Not many can claim to be able to have their cake and eat it too, but Ms Melia Ho can — quite literally.
It's hard not to argue that she's living her best life as a second-year student in Temasek Polytechnic's (TP) Applied Food Science & Nutrition (now known as Food, Nutrition & Culinary Science) diploma course and intern at A*STAR's Singapore Institute for Clinical Sciences.
As its co-founder, she also manages online vegan bakery, Delia.v Patisserie, which places emphasis on using natural ingredients like olive oil, unrefined sugar and fresh fruits, as well as catering for the needs of diabetic and gluten-sensitive customers.
Of course, with so many things on her plate at once, one might think that she has bitten off more than she can chew.
But Ms Ho is not most people. If her life could be summed up in a single word, it would be “food”. Her secondary school life was spent poring over healthy recipes, watching YouTube cooking tutorials, and improving the nutritional contents of traditional recipes through trial and error.
“I really enjoyed seeing how different ingredients react with one another,” she says. “It’s interesting to analyse the appearance, taste and texture of the food I make, and finding out why any of the attributes aren’t up to my expectations.”
Making a low-glycemic index version of her grandmother’s pandan chiffon cake sparked off her interest in creating healthier pastries with more nutritious ingredients.
When these earned her a substantial following on Instagram, Ms Ho began using her account as her food photography portfolio, kick-starting her career as a freelance food photographer, and inspiring her to start Delia.v Patisserie with her sister.
So when it came time to choose her post-secondary path, applying to the Early Admissions Exercise (EAE) to pursue her passion was the natural choice.
Taking first place
The EAE is an aptitude-based admissions exercise that allows students to apply for polytechnic admission prior to receiving their O-level, Nitec or Higher Nitec grades.
By not constraining admissions criteria solely to academic performance, polytechnics are allowed greater flexibility to admit students, thus allowing a wider range of talents to be recognised.
“Vacancies are limited for niche courses like mine,” says Ms Ho. “Without the EAE, I would have faced stiffer competition, and I might not have gotten into the course that I wanted.
“Getting a place in TP early also helped alleviate some of the stress when preparing for the O-levels,” she adds. “Knowing that my spot in TP was secure, I found that I could actually concentrate better on my O-levels.”
So it comes as no surprise when she says that enrolling in TP via the EAE was one of the best decisions she has ever made.
Her time in TP has exposed her to a number of different areas, from microbiology to food chemistry, broadening her knowledge of the subject.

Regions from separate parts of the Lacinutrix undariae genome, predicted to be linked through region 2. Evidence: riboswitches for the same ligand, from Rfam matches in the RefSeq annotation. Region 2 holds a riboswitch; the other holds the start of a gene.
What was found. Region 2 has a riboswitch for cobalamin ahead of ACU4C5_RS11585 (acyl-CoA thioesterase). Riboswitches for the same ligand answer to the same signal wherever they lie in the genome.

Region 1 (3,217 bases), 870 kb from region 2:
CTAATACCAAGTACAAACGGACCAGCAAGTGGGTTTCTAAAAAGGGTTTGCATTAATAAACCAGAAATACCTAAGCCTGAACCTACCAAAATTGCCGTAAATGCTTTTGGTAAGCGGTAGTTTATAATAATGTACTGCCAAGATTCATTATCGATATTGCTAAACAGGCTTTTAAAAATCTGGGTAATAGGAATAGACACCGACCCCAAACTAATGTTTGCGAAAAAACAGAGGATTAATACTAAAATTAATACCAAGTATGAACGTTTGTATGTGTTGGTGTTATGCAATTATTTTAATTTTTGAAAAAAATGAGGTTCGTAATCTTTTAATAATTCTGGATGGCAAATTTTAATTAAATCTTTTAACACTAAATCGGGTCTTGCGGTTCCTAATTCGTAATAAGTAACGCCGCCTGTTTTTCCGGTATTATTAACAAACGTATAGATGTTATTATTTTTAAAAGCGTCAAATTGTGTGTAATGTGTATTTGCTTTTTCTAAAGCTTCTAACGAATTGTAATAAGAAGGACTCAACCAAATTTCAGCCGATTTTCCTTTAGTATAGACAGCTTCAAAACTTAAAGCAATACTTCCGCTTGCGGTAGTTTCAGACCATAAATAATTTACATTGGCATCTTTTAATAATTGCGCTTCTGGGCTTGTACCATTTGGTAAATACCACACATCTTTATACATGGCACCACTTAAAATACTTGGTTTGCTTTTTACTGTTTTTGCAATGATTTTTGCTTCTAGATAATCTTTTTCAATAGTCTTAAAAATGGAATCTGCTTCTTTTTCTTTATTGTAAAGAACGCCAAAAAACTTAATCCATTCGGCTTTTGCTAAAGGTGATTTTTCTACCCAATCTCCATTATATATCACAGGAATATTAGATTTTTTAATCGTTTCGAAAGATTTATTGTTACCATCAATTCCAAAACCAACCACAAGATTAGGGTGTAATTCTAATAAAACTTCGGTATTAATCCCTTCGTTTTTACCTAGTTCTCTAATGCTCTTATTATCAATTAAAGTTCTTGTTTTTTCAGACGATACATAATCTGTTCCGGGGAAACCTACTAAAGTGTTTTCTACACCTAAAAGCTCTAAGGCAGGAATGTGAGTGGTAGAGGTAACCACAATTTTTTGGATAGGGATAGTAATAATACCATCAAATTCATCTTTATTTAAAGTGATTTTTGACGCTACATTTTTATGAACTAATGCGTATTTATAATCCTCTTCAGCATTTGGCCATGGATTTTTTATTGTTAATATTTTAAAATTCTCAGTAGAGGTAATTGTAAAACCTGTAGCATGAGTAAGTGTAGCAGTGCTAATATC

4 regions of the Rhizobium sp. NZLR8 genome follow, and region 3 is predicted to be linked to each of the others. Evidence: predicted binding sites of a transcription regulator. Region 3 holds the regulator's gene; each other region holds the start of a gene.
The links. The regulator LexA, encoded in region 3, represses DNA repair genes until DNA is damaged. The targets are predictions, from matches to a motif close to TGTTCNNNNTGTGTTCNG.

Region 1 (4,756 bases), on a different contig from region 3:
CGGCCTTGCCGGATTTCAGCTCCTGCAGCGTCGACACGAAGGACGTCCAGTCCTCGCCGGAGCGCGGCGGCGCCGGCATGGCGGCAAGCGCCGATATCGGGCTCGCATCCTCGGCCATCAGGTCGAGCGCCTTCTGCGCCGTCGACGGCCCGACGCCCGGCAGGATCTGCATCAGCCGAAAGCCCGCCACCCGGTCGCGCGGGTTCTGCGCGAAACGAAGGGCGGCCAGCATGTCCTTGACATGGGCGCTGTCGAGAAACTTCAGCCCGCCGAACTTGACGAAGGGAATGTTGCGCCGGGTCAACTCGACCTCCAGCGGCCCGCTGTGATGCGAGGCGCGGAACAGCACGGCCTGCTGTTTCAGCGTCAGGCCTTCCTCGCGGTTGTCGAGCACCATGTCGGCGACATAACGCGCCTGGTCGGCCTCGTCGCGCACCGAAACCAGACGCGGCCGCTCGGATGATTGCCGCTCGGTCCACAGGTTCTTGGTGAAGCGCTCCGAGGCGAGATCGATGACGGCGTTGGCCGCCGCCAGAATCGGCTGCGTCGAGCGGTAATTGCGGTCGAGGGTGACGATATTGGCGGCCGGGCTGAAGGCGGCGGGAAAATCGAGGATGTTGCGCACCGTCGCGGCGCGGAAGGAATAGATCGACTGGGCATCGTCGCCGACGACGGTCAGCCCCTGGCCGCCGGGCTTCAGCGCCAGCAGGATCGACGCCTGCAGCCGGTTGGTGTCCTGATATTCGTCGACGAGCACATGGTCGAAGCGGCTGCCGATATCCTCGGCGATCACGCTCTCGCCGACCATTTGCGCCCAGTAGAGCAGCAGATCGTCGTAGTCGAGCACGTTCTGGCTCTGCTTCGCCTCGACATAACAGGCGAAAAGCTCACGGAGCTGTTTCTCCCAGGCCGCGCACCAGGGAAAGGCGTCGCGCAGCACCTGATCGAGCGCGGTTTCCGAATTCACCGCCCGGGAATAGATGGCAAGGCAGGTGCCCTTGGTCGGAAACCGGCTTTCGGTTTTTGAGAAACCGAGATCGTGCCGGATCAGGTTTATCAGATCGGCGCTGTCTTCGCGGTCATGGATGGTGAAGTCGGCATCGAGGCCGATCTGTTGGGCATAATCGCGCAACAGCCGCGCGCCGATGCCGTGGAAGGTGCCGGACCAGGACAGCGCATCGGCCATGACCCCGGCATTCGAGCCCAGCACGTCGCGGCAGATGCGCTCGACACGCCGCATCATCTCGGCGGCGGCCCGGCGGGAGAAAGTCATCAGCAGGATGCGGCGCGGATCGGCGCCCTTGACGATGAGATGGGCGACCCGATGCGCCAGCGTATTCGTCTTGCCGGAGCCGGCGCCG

Among other experiences, the curriculum had her take a field trip to Bangkok, where she and other members of her cohort gained exclusive access to food manufacturing factories.
“It was a really eye-opening experience to see textbook knowledge being applied in real life,” she says. “After the trip, I was even more inspired to pursue my studies in the area of food science.”
In terms of co-curricular activities, she was also given the opportunity to be head of publicity of the Temasek Polytechnic Entrepreneurship Club, a position that she credits with honing her organisational and leadership skills.
And those words aren’t just for show, either — she received the Promising Young Entrepreneur Award from TP last year, and netted herself a place in the school’s Student Leadership Programme to help further develop her leadership qualities.
Outstanding in their field
Some talented students don’t seem to shine at high-stakes conventional exam-based assessments, says Dr Goh Lay Beng, director of TP School of Applied Science, where Ms Ho is currently studying.
But the EAE selection process gives them an opportunity to showcase their passion and aptitude in areas not demonstrable through pen-and-paper-type exams, and thus align their career trajectory with one that highlights their passion and sense of purpose.
Melia, she says with a laugh, is like a self-propelled torpedo — clear on its destination, and unstoppable.
To Dr Goh, it was immediately obvious that TP was the right place for Ms Ho to study, given her ambitious personality and drive to succeed. In her time there, she was granted several opportunities to participate in industry projects and cross-disciplinary exposure to diversify her skill set.
“Not every polytechnic prioritises having a dedicated department looking after innovation and entrepreneurship,” Dr Goh adds. “Her success to date is no coincidence; she uses her passion to transform her challenges into her milestones.”
Ms Ho is rather more modest about her achievements. “I just pursued my passion, and did things that made me happy,” she says.
What comes next for the plucky young baker?
While the long-term goal is to run her own health and wellness café, she plans to accrue more knowledge and work experience first — likely with her current company, A*STAR, where her colleagues are nurturing and opportunities to learn are plentiful.
“I’ll wait for the right opportunity, as life is quite unpredictable,” she says. “But I’m keeping my options open.”